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Is apple cider vinegar good for a morning drink? What you should know

Written by Dr V Mohan

Remember that scientific evidence is varied and not enough, untested on larger groups and certainly not endorsed as a method of treating diabetes by any of the associations or guidelines of diabetes management, says Dr V Mohan, chairman of Dr Mohan’s Diabetes Specialities Centre, Chennai


Very often in social media and on the internet, you would find a slew of complementary, supportive or preventive therapy options for disease management. Most often, they are based on very little scientific evidence and are unproven for their efficacy among humans but catch the imagination of people and get accepted thanks to frequent posts and shares.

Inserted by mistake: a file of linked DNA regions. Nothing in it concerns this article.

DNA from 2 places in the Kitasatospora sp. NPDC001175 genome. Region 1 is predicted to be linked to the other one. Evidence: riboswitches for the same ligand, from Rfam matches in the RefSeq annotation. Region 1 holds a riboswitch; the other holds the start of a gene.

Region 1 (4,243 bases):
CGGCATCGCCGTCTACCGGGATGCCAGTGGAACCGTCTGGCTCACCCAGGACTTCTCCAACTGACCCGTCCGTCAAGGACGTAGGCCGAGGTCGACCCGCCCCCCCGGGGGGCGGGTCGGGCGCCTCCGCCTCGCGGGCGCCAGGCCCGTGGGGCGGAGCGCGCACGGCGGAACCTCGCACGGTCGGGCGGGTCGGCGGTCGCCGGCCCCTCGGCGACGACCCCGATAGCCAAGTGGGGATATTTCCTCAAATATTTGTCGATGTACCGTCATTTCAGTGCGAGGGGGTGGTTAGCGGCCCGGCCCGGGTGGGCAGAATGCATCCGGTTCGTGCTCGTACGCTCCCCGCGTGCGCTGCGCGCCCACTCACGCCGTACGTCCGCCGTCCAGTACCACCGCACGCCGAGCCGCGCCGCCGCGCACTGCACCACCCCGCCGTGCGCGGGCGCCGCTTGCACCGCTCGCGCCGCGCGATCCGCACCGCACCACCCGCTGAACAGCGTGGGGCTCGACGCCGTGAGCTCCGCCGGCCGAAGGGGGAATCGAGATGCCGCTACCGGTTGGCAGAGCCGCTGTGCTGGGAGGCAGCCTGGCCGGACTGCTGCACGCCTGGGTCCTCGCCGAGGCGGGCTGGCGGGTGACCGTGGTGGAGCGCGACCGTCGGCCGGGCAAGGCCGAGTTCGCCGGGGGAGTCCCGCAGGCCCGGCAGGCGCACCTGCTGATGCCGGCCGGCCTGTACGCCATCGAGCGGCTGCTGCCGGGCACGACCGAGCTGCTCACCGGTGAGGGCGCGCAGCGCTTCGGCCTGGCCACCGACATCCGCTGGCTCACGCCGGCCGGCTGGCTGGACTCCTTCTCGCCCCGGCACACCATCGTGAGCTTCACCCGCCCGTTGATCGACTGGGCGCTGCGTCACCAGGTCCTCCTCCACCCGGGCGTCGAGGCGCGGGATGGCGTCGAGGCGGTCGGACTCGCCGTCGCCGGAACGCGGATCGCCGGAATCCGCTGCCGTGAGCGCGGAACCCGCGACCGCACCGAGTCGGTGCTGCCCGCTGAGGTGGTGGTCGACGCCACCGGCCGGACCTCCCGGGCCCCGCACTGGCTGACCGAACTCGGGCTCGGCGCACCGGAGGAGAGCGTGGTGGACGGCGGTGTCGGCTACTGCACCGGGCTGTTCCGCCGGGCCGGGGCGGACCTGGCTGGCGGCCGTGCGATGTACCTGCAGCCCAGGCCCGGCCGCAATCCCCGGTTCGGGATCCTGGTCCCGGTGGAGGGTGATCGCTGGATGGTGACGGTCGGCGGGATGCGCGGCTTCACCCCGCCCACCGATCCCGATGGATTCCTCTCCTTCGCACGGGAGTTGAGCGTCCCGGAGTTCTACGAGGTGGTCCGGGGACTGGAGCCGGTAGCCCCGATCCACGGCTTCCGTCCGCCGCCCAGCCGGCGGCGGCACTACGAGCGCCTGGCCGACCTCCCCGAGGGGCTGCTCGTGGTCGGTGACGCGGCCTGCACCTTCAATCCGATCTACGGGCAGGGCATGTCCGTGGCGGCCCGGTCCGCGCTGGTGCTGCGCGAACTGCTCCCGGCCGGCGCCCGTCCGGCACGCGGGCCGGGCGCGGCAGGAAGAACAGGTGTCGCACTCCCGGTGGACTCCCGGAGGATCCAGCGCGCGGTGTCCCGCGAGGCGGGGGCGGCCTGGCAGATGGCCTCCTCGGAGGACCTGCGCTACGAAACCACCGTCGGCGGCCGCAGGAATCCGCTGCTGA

One such concerns apple cider vinegar, usually known as ACV, and its role in controlling diabetes. I started hearing about its benefits during my interactions with my patients, many of whom claim that it is useful in controlling their diabetes. The logic seems to stem from the understanding that acetic acid reduces starch digestion, slows down conversion of complex carbohydrates and delays gastric emptying, thereby preventing sudden sugar spikes. And though isolated small studies may sound reassuring, without bigger human trials, credibility is difficult to establish.


What’s apple cider vinegar?


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